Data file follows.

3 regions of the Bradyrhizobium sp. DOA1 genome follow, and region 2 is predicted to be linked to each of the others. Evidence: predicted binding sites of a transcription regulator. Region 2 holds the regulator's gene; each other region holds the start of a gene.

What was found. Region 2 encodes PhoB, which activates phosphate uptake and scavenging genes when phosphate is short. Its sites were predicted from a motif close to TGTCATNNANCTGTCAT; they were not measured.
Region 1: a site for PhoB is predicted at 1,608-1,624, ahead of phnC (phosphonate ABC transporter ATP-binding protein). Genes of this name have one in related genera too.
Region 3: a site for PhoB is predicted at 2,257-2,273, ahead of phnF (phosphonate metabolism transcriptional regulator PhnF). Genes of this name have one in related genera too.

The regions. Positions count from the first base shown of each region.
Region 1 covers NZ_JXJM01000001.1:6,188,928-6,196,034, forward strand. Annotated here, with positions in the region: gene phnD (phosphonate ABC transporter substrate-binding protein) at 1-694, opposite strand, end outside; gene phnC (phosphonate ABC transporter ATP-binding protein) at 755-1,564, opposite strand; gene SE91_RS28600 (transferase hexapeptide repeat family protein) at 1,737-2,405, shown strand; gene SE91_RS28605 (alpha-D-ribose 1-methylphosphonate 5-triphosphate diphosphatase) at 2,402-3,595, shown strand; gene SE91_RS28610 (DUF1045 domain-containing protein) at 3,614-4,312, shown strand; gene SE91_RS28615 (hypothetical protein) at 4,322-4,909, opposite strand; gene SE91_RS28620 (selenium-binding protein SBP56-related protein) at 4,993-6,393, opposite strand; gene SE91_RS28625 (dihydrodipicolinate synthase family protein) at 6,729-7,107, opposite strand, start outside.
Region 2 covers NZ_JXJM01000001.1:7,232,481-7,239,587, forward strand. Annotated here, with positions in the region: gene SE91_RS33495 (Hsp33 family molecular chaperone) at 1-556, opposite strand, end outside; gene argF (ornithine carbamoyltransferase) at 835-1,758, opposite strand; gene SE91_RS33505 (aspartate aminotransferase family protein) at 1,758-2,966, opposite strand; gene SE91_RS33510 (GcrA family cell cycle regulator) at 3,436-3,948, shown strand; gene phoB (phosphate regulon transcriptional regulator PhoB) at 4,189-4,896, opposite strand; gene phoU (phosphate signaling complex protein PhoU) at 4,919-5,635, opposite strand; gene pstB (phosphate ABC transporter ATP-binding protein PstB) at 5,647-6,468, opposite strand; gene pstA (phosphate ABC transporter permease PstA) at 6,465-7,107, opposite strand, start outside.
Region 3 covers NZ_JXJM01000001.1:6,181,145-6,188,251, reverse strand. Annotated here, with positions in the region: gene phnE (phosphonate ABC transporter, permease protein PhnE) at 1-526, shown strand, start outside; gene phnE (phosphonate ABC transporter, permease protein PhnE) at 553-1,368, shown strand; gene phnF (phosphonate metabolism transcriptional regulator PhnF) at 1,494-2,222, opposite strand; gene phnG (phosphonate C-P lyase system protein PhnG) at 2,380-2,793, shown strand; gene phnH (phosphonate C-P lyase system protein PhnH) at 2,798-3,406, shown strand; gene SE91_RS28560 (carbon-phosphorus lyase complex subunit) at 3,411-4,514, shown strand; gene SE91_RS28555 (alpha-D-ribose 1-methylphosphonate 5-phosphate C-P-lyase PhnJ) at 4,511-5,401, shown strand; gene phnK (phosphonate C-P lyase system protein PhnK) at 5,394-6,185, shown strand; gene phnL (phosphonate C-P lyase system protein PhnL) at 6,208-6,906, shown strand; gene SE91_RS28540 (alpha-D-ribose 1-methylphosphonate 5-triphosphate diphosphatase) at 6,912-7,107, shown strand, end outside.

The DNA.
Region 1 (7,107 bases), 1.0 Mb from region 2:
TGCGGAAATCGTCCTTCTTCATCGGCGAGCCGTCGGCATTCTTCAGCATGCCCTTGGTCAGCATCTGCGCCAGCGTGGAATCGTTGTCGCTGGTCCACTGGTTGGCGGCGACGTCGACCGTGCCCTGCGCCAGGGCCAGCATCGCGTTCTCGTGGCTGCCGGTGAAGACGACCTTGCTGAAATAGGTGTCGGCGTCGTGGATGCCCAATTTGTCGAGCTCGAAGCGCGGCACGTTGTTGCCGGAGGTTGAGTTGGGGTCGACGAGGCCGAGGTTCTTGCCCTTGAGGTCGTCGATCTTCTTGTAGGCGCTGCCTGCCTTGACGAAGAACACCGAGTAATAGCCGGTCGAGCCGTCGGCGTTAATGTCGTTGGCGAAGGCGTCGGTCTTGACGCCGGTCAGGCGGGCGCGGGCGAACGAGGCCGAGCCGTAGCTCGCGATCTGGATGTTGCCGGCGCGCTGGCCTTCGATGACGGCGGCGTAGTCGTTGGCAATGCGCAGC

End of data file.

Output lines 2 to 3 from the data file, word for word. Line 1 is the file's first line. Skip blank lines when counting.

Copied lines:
What was found. Region 2 encodes PhoB, which activates phosphate uptake and scavenging genes when phosphate is short. Its sites were predicted from a motif close to TGTCATNNANCTGTCAT; they were not measured.
Region 1: a site for PhoB is predicted at 1,608-1,624, ahead of phnC (phosphonate ABC transporter ATP-binding protein). Genes of this name have one in related genera too.